bitmap metadata

key => | flags | expire | version | size |
| (1byte) | (Ebyte) | (8byte) | (Sbyte) |

bitmap sub keys-values

We break the bitmap values into fragments(1KiB, 8192 bits/fragment), and subkey is the index of the fragment. For example, when the request to set the bit of 1024 would locate in the first fragment with index 0, to set a bit of 80970 would locate in 10th fragment with index 9.

We use least-significant bit (LSB) numbering (also known as bit-endianness). This means that within a group of 8 bits, we read right-to-left. This is different from applying "bit" commands to string.

key|version|index => | fragment |

When the user requests to get it of position P, Kvrocks would first fetch the metadata with bitmap's key and calculate the index of the fragment with bit position, then fetch the bitmap fragment with composed key and find the bit in fragment offset. For example, getbit bitmap 8193, the fragment index is 1 (8193/8192) and subkey is bitmap|1|1024 (when the version is 1, and fragment index is 1, kvrocks will use 1 * 1024 as the index key), then fetch the subkey from RocksDB and check if the bit of offset 1(8193%8192) is set or not.


SortedInt is a set with members being type int and sorted in ascending order:

key => | flags | expire | version | size |
| (1byte) | (Ebyte) | (8byte) | (Sbyte) |

And the sub keys-values in RocksDB would be:

key|version|id => | NULL |


Each entry in a stream has its unique ID in the form of MS-SEQ where MS is the number of milliseconds and SEQ is the counter for entries added within the same millisecond. These two values are concatenated with the - (minus sign). The entry ID may be generated by the server or explicitly set by the client. A stream metadata tracks the ID of the last added entry.

stream metadata

Redis stream is organized by the metadata and sub keys-values. The metadata has fields mentioned before (flags, expiration, version, size) and additional fields, that are specific only for this data type. The structure of the metadata value is the following:

  • flags (1 byte)
  • expiration (Ebytes)
  • version (8 bytes)
  • size (Sbytes)
  • LGE ID MS (8 bytes) stores the MS value of the last generated entry ID
  • LGE ID SEQ (8 bytes) stores the SEQ value of the last generated entry ID
  • RFE ID MS (8 bytes) stores the MS value of the very first entry ID that was added to the stream
  • RFE ID SEQ (8 bytes) stores the SEQ value of the very first entry ID that was added to the stream
  • MDE ID MS (8 bytes) stores the MS value of the max deleted entry ID
  • MDE ID SEQ (8 bytes) stores the SEQ value of the max deleted entry ID
  • FE ID MS (8 bytes) stores the MS value of the current first entry ID
  • FE ID SEQ (8 bytes) stores the SEQ value of the current first entry ID
  • LE ID MS (8 bytes) stores the MS value of the current last entry ID
  • LE ID SEQ (8 bytes) stores the SEQ value of the current last entry ID
  • TNE (8 bytes) stores the total number of entries that were added to the stream during its lifetime

stream sub keys-values

The sub-key in a stream is composed by the stream key, version and the entry ID. The entry ID is encoded as two consecutive 8-bytes integer values (EID MS and EID SEQ). The stream entry value may represent any even number of strings. This value is encoded as a sequence of strings and each string value is prepended by its length as a 4-bytes variable integer.

key|version|EID MS|EID SEQ => | encoded value |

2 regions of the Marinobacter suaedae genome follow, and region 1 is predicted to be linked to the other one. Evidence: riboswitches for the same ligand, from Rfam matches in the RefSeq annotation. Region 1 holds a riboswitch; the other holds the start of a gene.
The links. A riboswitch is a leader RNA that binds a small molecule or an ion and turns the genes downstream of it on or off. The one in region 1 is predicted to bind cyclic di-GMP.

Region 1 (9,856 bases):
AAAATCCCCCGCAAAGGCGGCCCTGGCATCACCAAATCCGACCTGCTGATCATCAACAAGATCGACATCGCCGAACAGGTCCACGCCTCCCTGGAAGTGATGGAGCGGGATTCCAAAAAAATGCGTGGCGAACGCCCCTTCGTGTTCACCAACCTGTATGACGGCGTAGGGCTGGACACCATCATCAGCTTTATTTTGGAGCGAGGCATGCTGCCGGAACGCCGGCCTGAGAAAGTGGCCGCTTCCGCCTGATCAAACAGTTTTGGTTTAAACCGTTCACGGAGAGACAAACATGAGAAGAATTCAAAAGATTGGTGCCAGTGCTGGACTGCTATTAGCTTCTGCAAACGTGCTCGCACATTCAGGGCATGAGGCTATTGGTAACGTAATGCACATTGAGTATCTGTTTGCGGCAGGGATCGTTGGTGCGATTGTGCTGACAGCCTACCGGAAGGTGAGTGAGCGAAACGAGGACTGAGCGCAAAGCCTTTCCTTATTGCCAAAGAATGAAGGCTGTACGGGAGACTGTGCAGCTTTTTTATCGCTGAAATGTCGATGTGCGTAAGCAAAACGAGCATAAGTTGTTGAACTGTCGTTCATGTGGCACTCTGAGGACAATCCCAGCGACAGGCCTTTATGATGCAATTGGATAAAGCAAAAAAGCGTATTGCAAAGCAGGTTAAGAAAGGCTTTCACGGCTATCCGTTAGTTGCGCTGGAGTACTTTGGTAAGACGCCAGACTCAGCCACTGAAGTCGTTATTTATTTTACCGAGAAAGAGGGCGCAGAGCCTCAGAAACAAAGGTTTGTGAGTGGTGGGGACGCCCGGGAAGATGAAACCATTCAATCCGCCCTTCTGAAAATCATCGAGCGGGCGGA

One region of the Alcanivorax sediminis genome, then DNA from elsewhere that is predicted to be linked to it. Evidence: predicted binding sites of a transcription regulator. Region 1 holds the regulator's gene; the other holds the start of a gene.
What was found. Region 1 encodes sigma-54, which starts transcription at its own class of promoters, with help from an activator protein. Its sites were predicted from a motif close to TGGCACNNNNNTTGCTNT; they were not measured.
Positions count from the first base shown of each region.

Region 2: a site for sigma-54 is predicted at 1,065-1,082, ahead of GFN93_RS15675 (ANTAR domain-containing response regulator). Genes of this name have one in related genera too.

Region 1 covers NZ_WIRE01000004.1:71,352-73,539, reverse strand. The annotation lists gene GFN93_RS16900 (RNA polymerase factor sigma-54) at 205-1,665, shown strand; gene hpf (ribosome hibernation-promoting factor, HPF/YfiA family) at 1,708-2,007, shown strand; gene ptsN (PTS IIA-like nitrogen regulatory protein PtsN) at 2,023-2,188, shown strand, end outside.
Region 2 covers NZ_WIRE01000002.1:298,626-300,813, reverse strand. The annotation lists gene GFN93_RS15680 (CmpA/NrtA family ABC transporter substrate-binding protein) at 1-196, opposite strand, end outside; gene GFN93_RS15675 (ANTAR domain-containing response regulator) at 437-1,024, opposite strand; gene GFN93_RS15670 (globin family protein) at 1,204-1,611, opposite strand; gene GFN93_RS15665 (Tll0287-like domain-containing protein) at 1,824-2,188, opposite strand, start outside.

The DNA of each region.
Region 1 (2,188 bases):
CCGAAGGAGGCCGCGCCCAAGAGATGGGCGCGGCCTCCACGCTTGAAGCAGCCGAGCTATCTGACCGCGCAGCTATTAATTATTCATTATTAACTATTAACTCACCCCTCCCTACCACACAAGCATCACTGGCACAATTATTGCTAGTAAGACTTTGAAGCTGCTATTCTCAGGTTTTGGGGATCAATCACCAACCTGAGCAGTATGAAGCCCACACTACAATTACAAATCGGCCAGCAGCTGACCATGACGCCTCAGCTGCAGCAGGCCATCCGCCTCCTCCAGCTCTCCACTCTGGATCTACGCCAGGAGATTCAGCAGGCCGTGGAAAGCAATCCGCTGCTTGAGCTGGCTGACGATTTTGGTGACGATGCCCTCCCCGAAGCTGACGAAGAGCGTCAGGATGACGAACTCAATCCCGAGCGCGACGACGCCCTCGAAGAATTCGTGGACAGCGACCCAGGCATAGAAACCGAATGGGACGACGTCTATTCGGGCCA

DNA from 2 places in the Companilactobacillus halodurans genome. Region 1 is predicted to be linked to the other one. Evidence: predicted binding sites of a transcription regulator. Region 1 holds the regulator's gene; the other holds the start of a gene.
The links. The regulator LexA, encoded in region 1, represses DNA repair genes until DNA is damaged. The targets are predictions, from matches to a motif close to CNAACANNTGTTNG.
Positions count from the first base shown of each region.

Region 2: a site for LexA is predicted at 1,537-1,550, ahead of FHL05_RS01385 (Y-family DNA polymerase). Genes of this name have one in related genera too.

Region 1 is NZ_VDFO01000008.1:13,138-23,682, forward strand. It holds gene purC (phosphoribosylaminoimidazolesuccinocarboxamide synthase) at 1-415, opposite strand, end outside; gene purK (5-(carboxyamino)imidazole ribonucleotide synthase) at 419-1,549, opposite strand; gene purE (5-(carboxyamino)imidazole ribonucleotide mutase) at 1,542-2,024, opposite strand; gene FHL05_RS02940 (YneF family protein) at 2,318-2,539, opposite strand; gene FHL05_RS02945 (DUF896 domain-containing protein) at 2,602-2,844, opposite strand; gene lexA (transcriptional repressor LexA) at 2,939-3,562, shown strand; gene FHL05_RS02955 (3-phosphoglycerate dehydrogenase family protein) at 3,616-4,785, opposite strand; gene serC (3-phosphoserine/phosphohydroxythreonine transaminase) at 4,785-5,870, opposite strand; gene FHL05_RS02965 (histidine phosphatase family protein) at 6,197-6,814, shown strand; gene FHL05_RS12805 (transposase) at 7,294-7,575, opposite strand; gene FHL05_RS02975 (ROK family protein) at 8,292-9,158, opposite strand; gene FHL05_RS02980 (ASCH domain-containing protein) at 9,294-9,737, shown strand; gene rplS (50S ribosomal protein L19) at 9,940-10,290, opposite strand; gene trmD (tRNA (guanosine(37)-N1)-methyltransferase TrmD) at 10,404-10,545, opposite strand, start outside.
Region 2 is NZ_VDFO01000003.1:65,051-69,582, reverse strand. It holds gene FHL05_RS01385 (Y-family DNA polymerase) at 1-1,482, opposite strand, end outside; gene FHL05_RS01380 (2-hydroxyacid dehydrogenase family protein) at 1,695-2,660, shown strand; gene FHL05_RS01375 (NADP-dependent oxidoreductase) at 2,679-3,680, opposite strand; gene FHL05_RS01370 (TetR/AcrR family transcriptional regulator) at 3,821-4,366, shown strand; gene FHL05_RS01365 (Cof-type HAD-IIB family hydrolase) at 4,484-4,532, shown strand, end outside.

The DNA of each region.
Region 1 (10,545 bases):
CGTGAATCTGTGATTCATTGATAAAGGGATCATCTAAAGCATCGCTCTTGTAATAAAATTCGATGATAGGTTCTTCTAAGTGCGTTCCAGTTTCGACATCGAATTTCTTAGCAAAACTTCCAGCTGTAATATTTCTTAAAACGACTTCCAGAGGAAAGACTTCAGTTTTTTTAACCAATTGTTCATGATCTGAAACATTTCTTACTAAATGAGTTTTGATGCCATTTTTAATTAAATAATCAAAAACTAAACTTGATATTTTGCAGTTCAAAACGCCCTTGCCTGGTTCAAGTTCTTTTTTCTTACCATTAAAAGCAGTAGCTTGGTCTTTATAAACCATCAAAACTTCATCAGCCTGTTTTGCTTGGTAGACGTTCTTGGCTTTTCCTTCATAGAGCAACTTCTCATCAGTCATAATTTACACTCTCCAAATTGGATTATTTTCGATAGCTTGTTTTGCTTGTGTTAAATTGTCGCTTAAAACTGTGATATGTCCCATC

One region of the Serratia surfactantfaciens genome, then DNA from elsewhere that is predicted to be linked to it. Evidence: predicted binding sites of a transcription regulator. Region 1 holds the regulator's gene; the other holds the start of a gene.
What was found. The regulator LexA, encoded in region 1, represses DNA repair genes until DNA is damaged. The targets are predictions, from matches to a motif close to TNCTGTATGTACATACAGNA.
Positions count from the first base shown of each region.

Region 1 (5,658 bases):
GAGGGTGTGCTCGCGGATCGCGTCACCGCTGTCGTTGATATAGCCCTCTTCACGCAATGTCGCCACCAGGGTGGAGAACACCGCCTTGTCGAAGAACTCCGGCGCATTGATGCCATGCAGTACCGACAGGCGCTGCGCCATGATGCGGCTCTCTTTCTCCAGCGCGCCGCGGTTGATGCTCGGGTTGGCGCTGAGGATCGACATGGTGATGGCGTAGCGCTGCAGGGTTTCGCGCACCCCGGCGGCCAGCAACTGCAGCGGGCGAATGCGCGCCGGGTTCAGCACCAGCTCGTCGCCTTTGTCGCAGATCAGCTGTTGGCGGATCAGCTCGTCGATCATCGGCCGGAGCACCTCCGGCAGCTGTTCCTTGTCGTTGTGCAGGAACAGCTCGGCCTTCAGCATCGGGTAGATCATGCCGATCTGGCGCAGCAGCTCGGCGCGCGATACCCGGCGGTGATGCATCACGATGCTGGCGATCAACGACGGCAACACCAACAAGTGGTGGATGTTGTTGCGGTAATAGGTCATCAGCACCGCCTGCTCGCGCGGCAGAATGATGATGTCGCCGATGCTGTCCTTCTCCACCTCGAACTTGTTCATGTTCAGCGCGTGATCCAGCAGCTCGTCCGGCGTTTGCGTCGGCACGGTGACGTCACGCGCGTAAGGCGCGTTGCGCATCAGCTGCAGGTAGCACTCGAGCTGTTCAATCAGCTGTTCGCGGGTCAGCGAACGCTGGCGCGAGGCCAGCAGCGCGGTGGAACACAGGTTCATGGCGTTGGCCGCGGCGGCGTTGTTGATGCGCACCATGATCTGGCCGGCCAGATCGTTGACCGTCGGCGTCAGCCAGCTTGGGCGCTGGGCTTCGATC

Bloom Filter

Redis Bloom filter is a space-efficient probabilistic data structure used to test whether an element is a member of a set. It's implemented as a Redis module, which means it can be used to efficiently perform set membership tests.

The underlying structure of a Bloom filter is a bit array, which is a fixed-size array of bits, typically implemented as a contiguous block of memory and storage. We choose "split block bloom filter", as described in section 2.1 of Network Applications of Bloom Filters: A Survey. In a split block bloom filter, the bit array is divided into fixed-size blocks, and each block is treated as an independent Bloom filter. This approach allows for more efficient memory usage, especially when dealing with relatively large Bloom filters. The split block bloom filter is utilized in various systems such as RocksDB, Parquet, and Impala. For further details, please refer to the document.

We also enable users to scale the Bloom filter without needing to know the specific number of elements. As the number of elements in a Bloom filter grows, the probability of false positives also increases. To address this, one approach is to utilize a layered Bloom filter, also known as a cascading Bloom filter. In a layered Bloom filter, multiple independent Bloom filters are used in a cascading fashion. When checking for membership, the element is first checked against the first (top) filter. If it is not found, it is then checked against the second filter, and so on. This approach allows for a more controlled false positive rate, as each layer can be tuned to a different false positive probability. Additionally, when a layer becomes full, a new layer can be added, allowing the Bloom filter to dynamically adapt to changes in the number of elements. This layered structure effectively maintains the efficiency and effectiveness of the Bloom filter as the number of elements grows.

Bloom Filter metadata

| flags | expire | version | size | number of sub-filters | expansion | base_capacity | error_rate | bloom_bytes |
key => +---------+---------+---------+---------+-----------------------+-----------+---------------+------------+-------------+
| (1byte) | (Ebyte) | (8byte) | (Sbyte) | (2byte) | (2byte) | (4byte) | (8byte) | (4byte) |

Bloom Filter sub keys-values

We break the bitmap values into fragments(each fragment is a split block bloom filter with size base_capacity * (expansion ^ index)), and subkey is the index of the fragment.

key|index => | filter |


Kvrocks supports the JSON data type just like RedisJSON, which implements various data operations on ECMA-404 The JSON Data Interchange Standard.

The current underlying encoding of JSON data type is relatively simple and similar to String:

key => | flags | expire | format | payload |
| (1byte) | (Ebyte) | (1byte) | (Nbyte) |

where the payload is a string encoded in the corresponding format:

formatenum value

Also, if we decide to add a more IO-friendly format to avoid reading all payload to the memory before searching an element via JSONPath or seperate a relatively large JSON to multiple key-values, we can take advantage of the format field.